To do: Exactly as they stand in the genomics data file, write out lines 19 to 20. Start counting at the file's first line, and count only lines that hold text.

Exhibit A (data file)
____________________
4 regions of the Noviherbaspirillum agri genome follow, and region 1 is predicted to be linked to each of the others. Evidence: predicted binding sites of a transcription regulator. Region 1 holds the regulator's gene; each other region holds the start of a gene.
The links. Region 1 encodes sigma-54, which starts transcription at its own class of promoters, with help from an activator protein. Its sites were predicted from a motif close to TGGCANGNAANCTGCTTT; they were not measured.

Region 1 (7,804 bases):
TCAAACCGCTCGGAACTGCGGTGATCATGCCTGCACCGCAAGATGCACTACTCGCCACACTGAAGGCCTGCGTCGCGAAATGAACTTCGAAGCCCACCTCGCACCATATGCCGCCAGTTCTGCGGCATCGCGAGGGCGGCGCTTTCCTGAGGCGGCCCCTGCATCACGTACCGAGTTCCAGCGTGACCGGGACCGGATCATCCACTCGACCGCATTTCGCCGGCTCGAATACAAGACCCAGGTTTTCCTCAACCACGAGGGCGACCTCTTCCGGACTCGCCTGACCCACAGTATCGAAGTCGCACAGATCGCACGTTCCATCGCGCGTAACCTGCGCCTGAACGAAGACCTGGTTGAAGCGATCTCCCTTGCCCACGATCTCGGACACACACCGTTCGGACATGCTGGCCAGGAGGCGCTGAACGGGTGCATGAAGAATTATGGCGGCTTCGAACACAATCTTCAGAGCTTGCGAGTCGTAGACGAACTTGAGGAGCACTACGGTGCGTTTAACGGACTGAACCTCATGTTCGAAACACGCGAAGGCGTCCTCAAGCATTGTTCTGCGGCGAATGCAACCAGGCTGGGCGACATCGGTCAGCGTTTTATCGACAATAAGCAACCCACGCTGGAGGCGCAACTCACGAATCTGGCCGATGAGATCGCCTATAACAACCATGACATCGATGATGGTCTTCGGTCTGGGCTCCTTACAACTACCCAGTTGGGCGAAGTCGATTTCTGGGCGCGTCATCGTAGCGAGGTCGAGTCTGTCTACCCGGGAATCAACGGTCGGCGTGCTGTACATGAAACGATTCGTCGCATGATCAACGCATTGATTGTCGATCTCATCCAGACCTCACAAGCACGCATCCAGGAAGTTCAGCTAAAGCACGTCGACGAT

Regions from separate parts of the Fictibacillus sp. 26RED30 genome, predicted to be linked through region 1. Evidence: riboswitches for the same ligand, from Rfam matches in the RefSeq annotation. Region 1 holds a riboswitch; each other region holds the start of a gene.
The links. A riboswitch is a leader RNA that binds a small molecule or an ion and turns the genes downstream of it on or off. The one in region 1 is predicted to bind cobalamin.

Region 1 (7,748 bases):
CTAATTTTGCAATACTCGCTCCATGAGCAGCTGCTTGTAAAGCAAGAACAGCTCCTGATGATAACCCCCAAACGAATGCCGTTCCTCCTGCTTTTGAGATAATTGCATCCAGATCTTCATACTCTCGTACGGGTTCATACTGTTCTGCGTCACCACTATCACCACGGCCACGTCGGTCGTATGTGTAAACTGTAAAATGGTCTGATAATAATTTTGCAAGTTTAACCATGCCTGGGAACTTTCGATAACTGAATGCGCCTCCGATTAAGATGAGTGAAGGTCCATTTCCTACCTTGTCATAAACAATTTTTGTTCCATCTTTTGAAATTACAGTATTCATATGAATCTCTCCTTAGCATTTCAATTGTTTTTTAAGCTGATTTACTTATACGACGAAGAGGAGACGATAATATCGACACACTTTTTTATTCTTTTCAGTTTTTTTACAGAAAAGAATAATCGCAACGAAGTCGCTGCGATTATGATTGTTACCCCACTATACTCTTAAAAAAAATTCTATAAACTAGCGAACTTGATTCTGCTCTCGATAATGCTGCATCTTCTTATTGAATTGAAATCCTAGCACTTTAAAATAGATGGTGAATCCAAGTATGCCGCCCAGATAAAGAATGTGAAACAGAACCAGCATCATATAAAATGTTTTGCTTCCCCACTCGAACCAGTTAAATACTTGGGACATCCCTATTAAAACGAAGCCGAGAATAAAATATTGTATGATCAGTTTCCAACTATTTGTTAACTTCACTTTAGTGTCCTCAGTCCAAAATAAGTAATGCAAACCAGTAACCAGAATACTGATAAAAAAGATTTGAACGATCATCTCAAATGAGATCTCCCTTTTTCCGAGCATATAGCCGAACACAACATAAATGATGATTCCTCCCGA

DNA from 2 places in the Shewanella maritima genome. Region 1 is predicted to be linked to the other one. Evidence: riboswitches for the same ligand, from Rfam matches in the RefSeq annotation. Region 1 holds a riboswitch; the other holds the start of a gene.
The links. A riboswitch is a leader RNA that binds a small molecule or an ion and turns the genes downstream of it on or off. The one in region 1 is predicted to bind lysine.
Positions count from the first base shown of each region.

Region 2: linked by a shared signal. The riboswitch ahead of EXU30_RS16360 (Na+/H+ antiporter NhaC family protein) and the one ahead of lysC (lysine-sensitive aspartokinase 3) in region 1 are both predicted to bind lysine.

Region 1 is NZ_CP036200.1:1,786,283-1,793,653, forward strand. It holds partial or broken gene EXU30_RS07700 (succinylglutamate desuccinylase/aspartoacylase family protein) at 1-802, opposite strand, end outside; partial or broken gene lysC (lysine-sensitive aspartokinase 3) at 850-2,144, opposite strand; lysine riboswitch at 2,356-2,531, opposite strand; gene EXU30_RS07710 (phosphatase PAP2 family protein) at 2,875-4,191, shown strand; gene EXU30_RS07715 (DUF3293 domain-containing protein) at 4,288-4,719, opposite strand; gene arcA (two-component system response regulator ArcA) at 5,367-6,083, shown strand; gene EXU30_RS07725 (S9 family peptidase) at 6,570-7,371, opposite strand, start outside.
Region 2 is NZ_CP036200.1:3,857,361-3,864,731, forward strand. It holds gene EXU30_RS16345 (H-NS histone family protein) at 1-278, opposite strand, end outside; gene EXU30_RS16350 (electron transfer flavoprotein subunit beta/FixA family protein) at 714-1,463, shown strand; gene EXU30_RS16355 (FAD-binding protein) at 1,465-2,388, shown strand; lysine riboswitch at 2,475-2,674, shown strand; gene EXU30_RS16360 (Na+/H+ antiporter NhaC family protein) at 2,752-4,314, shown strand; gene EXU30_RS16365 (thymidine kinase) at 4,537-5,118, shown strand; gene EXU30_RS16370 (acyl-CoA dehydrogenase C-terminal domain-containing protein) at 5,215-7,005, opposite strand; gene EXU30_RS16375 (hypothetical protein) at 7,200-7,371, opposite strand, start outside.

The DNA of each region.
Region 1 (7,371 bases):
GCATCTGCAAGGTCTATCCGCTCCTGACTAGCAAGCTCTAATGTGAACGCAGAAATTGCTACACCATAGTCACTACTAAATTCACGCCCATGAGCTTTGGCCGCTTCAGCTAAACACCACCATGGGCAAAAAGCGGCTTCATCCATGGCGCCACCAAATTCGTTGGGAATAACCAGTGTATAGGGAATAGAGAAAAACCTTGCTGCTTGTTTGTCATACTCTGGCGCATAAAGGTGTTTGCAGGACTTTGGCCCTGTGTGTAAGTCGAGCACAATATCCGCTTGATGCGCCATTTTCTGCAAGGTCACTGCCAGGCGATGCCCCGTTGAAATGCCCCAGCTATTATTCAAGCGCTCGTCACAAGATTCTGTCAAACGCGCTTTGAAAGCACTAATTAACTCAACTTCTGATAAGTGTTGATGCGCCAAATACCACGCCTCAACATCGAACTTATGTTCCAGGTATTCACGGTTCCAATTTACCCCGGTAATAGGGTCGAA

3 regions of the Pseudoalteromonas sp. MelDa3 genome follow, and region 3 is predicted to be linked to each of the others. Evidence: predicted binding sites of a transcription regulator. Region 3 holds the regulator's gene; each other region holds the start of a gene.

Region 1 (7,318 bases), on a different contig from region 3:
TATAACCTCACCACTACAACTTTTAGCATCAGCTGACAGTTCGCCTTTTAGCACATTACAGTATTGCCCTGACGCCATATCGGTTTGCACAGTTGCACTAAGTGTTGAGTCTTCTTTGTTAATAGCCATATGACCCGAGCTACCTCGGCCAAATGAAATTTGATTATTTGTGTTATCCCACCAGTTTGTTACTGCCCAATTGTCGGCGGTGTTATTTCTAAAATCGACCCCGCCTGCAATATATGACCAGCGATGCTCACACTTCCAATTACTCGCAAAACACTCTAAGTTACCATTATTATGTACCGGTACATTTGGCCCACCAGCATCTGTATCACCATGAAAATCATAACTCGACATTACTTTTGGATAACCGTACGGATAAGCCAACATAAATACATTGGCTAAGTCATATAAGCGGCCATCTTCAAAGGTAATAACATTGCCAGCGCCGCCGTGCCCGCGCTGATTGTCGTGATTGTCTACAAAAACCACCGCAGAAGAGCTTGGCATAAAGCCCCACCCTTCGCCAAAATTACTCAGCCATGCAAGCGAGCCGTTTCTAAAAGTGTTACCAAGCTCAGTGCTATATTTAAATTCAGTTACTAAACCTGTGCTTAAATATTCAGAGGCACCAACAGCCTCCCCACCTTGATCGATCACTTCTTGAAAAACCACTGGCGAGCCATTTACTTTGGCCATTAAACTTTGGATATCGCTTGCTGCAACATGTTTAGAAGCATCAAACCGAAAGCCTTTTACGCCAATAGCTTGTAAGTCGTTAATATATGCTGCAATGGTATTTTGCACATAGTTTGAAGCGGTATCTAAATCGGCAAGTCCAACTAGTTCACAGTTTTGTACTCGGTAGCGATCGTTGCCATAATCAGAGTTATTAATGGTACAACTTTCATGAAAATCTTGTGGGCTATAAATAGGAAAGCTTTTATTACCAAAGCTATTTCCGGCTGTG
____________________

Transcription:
Region 1 (7,318 bases), on a different contig from region 3:
TATAACCTCACCACTACAACTTTTAGCATCAGCTGACAGTTCGCCTTTTAGCACATTACAGTATTGCCCTGACGCCATATCGGTTTGCACAGTTGCACTAAGTGTTGAGTCTTCTTTGTTAATAGCCATATGACCCGAGCTACCTCGGCCAAATGAAATTTGATTATTTGTGTTATCCCACCAGTTTGTTACTGCCCAATTGTCGGCGGTGTTATTTCTAAAATCGACCCCGCCTGCAATATATGACCAGCGATGCTCACACTTCCAATTACTCGCAAAACACTCTAAGTTACCATTATTATGTACCGGTACATTTGGCCCACCAGCATCTGTATCACCATGAAAATCATAACTCGACATTACTTTTGGATAACCGTACGGATAAGCCAACATAAATACATTGGCTAAGTCATATAAGCGGCCATCTTCAAAGGTAATAACATTGCCAGCGCCGCCGTGCCCGCGCTGATTGTCGTGATTGTCTACAAAAACCACCGCAGAAGAGCTTGGCATAAAGCCCCACCCTTCGCCAAAATTACTCAGCCATGCAAGCGAGCCGTTTCTAAAAGTGTTACCAAGCTCAGTGCTATATTTAAATTCAGTTACTAAACCTGTGCTTAAATATTCAGAGGCACCAACAGCCTCCCCACCTTGATCGATCACTTCTTGAAAAACCACTGGCGAGCCATTTACTTTGGCCATTAAACTTTGGATATCGCTTGCTGCAACATGTTTAGAAGCATCAAACCGAAAGCCTTTTACGCCAATAGCTTGTAAGTCGTTAATATATGCTGCAATGGTATTTTGCACATAGTTTGAAGCGGTATCTAAATCGGCAAGTCCAACTAGTTCACAGTTTTGTACTCGGTAGCGATCGTTGCCATAATCAGAGTTATTAATGGTACAACTTTCATGAAAATCTTGTGGGCTATAAATAGGAAAGCTTTTATTACCAAAGCTATTTCCGGCTGTG